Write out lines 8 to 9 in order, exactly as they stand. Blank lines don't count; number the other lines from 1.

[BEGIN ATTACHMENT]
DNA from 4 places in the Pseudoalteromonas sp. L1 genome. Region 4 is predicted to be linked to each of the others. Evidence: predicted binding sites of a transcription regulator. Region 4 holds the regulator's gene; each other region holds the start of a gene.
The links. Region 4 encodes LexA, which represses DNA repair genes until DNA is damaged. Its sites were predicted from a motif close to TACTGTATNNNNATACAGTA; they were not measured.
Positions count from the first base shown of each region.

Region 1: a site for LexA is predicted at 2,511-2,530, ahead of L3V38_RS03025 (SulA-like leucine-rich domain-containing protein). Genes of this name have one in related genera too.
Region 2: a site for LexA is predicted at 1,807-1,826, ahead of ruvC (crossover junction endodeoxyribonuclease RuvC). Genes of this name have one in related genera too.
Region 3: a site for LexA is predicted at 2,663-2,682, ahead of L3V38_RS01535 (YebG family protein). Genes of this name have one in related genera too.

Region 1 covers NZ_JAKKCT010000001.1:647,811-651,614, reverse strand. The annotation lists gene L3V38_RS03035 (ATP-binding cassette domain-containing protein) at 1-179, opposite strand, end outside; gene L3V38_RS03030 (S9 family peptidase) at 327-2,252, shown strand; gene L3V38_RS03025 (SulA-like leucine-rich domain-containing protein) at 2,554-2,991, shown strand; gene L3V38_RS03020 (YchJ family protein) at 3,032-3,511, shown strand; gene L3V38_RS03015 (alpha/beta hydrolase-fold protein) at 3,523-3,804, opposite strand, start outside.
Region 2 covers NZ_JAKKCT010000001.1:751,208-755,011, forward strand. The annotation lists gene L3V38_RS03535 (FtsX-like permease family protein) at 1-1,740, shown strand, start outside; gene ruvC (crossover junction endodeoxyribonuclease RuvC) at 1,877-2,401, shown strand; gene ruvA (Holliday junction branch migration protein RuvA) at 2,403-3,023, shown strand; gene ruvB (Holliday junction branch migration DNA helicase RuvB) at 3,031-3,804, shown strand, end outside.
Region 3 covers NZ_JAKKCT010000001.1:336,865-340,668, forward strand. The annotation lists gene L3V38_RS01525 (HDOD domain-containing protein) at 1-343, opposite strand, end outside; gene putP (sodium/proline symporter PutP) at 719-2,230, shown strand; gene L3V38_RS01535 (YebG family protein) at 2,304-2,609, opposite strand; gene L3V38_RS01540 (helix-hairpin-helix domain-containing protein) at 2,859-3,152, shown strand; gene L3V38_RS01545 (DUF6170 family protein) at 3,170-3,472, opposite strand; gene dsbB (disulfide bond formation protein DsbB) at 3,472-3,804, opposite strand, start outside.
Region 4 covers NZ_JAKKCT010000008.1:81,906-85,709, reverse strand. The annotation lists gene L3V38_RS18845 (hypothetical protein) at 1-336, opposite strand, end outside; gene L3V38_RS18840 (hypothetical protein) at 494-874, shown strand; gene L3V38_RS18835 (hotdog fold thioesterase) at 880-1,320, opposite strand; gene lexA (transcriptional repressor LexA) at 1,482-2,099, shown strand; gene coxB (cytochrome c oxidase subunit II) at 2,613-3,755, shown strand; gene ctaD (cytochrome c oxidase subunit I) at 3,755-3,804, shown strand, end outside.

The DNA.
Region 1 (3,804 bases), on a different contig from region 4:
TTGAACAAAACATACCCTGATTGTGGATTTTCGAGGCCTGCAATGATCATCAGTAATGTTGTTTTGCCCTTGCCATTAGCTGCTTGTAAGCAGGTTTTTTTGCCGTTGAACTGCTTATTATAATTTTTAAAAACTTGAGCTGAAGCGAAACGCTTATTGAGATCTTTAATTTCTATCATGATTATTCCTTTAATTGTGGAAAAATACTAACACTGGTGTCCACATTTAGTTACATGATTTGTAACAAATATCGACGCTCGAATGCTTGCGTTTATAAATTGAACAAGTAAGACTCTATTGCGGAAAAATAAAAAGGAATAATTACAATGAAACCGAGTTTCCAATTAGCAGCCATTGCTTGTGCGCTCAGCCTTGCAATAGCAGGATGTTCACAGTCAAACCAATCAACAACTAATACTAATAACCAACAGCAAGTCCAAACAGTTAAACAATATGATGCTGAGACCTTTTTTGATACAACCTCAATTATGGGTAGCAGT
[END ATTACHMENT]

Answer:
Region 2 covers NZ_JAKKCT010000001.1:751,208-755,011, forward strand. The annotation lists gene L3V38_RS03535 (FtsX-like permease family protein) at 1-1,740, shown strand, start outside; gene ruvC (crossover junction endodeoxyribonuclease RuvC) at 1,877-2,401, shown strand; gene ruvA (Holliday junction branch migration protein RuvA) at 2,403-3,023, shown strand; gene ruvB (Holliday junction branch migration DNA helicase RuvB) at 3,031-3,804, shown strand, end outside.
Region 3 covers NZ_JAKKCT010000001.1:336,865-340,668, forward strand. The annotation lists gene L3V38_RS01525 (HDOD domain-containing protein) at 1-343, opposite strand, end outside; gene putP (sodium/proline symporter PutP) at 719-2,230, shown strand; gene L3V38_RS01535 (YebG family protein) at 2,304-2,609, opposite strand; gene L3V38_RS01540 (helix-hairpin-helix domain-containing protein) at 2,859-3,152, shown strand; gene L3V38_RS01545 (DUF6170 family protein) at 3,170-3,472, opposite strand; gene dsbB (disulfide bond formation protein DsbB) at 3,472-3,804, opposite strand, start outside.